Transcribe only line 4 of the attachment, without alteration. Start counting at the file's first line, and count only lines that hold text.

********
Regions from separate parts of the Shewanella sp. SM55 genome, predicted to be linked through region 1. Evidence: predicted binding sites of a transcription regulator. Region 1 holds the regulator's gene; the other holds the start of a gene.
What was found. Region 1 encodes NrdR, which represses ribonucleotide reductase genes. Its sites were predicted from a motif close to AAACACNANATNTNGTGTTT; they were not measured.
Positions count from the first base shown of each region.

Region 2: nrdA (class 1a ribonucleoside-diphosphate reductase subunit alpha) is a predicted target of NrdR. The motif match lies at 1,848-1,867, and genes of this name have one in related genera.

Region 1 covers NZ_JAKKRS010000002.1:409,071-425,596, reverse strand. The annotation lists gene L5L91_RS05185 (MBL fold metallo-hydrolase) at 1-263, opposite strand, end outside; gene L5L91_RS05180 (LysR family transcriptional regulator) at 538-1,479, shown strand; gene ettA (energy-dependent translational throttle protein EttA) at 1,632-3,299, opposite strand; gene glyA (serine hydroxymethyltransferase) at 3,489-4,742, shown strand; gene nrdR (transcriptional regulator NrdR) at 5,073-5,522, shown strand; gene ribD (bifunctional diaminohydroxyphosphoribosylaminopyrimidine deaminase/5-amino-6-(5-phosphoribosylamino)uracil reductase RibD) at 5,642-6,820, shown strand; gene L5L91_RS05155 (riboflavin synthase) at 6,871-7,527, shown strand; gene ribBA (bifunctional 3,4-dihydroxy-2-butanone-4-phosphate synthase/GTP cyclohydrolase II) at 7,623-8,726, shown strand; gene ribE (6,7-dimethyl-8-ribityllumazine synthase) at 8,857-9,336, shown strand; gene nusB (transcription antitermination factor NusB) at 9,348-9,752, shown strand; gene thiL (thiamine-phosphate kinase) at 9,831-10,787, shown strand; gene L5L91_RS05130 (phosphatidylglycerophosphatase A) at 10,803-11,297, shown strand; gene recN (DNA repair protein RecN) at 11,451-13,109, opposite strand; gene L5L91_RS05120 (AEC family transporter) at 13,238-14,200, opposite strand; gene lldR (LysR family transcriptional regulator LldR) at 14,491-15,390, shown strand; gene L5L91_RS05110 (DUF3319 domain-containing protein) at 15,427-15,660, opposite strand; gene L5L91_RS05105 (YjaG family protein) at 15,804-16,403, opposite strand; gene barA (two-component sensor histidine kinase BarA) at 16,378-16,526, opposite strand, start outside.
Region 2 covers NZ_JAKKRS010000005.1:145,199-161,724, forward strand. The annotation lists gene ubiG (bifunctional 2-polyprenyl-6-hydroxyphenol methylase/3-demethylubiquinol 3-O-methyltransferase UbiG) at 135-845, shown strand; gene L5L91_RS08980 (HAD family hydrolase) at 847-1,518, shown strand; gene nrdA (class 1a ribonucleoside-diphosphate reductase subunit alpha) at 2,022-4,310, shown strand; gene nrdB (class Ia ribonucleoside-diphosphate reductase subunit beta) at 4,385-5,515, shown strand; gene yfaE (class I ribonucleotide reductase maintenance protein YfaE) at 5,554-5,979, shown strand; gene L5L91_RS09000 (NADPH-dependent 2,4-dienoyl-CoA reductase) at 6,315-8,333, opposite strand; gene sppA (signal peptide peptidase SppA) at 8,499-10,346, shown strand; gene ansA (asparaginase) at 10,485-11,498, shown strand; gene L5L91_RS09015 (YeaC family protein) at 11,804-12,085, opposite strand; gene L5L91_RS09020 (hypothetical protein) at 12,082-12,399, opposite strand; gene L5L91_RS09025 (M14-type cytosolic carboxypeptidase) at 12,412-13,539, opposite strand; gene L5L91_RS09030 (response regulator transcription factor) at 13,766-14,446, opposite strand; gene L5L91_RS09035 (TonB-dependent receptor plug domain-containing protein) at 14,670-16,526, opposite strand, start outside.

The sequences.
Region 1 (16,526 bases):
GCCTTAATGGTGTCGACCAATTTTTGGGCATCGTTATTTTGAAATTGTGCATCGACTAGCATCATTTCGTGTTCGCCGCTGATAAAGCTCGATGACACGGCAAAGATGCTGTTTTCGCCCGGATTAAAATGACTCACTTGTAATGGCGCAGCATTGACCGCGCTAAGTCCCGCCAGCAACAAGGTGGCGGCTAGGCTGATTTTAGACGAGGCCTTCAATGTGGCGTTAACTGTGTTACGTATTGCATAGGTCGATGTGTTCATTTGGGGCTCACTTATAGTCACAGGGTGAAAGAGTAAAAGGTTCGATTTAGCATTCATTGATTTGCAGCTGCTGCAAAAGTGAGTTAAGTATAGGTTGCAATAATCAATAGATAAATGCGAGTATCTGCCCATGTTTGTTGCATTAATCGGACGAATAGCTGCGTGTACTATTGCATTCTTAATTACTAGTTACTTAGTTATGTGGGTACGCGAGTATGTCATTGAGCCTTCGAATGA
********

Region 2: nrdA (class 1a ribonucleoside-diphosphate reductase subunit alpha) is a predicted target of NrdR. The motif match lies at 1,848-1,867, and genes of this name have one in related genera.